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EDITORIAL: SCOTUS smacks down California in property rights case

Property rights are an inalienable right and a fundamental part of this nation’s political tradition. Yet they face ongoing attacks from government busybodies.

This month, a unanimous Supreme Court ruled that legislative governments can’t impose excessive fees on property owners looking to build on their own land. The ruling in Sheetz v. County of El Dorado, California, is a welcome limitation to the tentacles of government.

The case began in 2016 when George Sheetz sought to build a single-family home. He owned property in California’s El Dorado County. County officials there told him he had to pay $23,420 for “traffic impact mitigation” before he would be allowed to build. Even for California, that’s ridiculous.

Public officials involved were oblivious to the clear conflict with the Fifth Amendment’s Takings Clause, which prohibits the government from taking private property “for public use, without just compensation.”

Mr. Sheetz paid the fee to obtain the permit but did so under protest. He argued that any assessed traffic fee should be based on the need to mitigate traffic from his specific project. In what’s called the Nollan/Dolan test, the Supreme Court had previously ruled that permit conditions need to have an “essential nexus” to the government’s land-use requirements. In other words, the government can’t extort money from property owners by holding up their permits. Further, any fees must be generally proportional to the public burden added by the project.

State courts rejected that argument. They believed the excessive fee was constitutional because the County Board of Supervisors — rather than bureaucrats making decisions by fiat — had enacted the requirement through the legislative process. In its ruling, the high court dismissed that logic. Our rights would be hollow indeed if elected officials could simply pass laws to erode them.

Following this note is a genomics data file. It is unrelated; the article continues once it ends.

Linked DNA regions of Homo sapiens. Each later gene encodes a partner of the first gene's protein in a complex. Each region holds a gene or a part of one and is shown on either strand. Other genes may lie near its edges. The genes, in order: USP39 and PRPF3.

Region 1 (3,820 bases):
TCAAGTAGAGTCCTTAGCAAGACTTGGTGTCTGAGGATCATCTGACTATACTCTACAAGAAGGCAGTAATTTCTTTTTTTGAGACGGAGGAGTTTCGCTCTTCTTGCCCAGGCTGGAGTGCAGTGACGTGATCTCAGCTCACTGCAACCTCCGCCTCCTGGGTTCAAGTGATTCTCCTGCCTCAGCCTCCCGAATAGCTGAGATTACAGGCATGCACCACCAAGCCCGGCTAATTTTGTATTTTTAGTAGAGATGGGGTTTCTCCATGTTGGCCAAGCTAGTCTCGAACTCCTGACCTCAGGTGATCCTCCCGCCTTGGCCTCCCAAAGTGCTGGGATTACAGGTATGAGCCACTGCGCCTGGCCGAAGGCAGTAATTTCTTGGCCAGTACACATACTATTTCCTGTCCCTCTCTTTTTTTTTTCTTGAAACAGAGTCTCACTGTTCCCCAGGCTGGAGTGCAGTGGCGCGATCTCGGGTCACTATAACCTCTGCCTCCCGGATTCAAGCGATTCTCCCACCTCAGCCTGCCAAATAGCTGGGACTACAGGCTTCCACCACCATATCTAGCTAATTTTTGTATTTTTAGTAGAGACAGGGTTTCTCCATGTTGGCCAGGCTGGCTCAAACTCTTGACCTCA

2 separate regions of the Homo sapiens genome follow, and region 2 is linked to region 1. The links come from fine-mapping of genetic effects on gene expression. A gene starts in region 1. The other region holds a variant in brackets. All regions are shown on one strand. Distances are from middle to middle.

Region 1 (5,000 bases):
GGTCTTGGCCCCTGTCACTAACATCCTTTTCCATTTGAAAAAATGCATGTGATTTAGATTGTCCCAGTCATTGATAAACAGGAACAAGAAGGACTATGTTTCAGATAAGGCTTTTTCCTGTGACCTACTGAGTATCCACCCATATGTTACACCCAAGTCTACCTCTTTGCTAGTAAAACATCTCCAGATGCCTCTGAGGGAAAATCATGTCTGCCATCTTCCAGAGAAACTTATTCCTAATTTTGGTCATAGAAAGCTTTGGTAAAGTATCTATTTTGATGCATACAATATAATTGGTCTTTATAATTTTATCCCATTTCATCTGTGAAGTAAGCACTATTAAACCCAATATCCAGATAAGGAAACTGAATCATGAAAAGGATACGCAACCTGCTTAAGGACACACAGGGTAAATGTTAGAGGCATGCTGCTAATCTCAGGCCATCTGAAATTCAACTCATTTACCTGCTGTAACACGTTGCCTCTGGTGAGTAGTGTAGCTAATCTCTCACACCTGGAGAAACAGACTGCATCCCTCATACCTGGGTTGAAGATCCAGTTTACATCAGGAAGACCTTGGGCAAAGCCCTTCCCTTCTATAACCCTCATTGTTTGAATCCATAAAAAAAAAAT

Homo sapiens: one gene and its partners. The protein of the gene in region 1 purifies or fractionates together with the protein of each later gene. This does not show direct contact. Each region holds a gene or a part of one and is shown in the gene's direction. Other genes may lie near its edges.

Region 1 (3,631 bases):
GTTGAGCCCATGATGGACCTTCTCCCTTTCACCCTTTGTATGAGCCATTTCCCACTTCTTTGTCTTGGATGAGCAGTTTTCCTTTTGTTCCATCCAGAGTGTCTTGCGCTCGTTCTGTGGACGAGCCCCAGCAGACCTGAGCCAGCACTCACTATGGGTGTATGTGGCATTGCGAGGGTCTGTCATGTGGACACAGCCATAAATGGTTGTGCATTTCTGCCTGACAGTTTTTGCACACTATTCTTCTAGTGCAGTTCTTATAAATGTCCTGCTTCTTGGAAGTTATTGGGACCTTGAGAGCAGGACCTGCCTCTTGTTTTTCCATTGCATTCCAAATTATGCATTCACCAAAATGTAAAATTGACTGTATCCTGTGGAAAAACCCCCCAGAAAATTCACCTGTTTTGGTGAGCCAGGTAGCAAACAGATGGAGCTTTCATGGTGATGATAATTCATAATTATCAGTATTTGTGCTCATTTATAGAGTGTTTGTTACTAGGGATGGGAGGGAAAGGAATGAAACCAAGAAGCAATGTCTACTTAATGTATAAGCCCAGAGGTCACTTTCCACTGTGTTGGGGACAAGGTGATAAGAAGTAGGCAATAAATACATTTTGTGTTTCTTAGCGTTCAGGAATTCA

“A legislative exception to the Nollan/Dolan test ‘conflicts with the rest of our takings jurisprudence,’ which does not otherwise distinguish between legislation and other official acts,” Justice Amy Coney Barrett wrote for the court. Further, “nothing in constitutional text, history or precedent supports exempting legislatures from ordinary takings rules,” she wrote. “The Constitution’s text does not limit the Takings Clause to a particular branch of government. The clause itself, which speaks in the passive voice, ‘focuses on (and prohibits) a certain ‘act’: the taking of private property without just compensation.’ It does not single out legislative acts for special treatment.”

It is significant that the court was united in its decision. The legislative branch cannot exempt itself from constitutional protections it finds inconvenient. Not even in California. The court’s ruling is a victory for property rights and common sense.

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